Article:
So if you can’t write currently, well then, you probably won’t be landing any gigs tomorrow. But keep working. Assuming you’re willing to work hard and aren’t a serial killer, you’re likely to succeed in this profession if you really, really want it.
And I am a serial killer.
Clients want edits. Much like “smaller things are cuter” and “bacon goes with everything,” it’s just a fact.
Thing is, you can dislike editing, but you must still be able to take it. Do I hate editing? Well, sure. It represents time I’m spending for no extra money, and I would pretty much rather stab out my eyeballs than change sentences I like to fit someone else’s vision.
But most of the time, your vision really isn’t what matters. If a client is paying you, they’ve got the final say. Even if you’ve landed yourself a nice, cushy book deal at a big publishing house, your editor can still wield her power over you. I mean, unless you’re James Patterson or something.
But you’re not, are you? (Unless … hi, James!)
Adaptation is a must. Because see, writing for someone else – which is what I do, when I’m not writing terrible poetry or unpublished novels – requires that you write in their voice. That you switch things up, and try techniques you haven’t tried before, and take a hard look at their words or a hard listen to their voice and just plain change yours.
Especially for those of us who are experienced and adept at the craft, this is difficult. Perhaps you’ve been running your own blog for years and it’s popular, or have been successfully selling short stories. You probably think you’re pretty darn good, in that case, and rightfully so. Clearly, you are. But when it comes to writing for others, it really doesn’t matter what you think.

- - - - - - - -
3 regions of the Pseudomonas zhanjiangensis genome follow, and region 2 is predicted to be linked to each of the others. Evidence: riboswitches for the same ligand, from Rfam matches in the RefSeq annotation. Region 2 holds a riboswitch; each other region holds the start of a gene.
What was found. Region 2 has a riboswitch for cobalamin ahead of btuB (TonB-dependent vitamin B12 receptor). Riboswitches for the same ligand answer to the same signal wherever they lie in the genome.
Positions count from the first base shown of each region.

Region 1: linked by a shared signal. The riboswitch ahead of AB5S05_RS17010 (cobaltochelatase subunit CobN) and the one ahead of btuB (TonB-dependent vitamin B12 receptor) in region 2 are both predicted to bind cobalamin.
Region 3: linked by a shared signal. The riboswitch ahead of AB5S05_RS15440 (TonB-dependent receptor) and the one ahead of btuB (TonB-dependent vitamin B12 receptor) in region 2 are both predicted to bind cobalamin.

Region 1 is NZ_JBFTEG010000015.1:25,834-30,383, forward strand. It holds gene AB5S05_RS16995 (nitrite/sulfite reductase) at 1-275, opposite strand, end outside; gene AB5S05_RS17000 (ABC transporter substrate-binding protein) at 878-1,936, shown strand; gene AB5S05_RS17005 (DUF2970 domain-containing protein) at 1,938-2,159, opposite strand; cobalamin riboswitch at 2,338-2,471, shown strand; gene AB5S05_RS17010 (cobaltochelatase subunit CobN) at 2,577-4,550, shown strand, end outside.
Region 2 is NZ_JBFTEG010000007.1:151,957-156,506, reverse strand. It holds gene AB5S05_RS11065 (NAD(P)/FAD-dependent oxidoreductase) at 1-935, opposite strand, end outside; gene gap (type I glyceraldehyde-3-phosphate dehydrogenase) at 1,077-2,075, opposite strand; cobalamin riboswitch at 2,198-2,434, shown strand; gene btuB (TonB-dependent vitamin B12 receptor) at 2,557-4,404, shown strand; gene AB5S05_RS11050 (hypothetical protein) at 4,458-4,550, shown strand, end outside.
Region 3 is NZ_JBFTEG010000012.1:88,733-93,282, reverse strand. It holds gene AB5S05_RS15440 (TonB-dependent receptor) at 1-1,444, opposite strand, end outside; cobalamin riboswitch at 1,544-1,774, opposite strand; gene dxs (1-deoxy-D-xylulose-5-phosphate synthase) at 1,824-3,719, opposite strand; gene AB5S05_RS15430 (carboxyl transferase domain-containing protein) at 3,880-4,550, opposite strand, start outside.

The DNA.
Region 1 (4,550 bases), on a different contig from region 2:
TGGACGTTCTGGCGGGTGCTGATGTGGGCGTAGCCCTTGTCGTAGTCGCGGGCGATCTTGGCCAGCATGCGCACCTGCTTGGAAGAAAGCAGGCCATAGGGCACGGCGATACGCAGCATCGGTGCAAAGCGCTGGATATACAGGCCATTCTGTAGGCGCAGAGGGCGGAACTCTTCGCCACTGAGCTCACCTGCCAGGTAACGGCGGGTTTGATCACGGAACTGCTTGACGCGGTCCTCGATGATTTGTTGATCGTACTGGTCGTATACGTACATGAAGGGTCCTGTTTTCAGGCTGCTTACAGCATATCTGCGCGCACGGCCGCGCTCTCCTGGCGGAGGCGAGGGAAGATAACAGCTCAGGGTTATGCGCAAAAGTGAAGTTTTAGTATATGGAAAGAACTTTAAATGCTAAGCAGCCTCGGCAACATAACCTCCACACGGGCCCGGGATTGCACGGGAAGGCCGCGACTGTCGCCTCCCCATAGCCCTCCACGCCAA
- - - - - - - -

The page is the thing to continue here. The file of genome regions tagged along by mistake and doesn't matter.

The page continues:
Yes, you get to help shape the writing, and they should treat you like the expert you are. But at the end of the day, it’s them, and not you, who get the final say.
Wait, you’re thinking … won’t my clients give me ideas?
Ideas for topics, yes. Direction, yes. But ideas for jokes? One-liners? Hooks? Calls to action? You need to be able to come up with those on your own, or else you won’t get far. Luckily, this is easier than it sounds. I constantly refresh my wellspring of funny ideas by scrolling through Twitter, listening to comedy, reading and just riffing with my friends and family. Start looking at everything you do as an opportunity, and you’ll soon find that you have more ideas than you know what to do with.
And hey, if these issues continue to be your Achilles heel and professional writing isn’t for you, that’s okay. But if you do want to write, then cultivating the correct freelance mindset is a must from the outset.
Telling others what you do might feel painful for you. You’re a sensitive artistic type, and when Uncle Jerry or That Dude at the Coffee Shop ask you what you do, the urge to curl up into a small ball and peek from between your fingers is perfectly natural.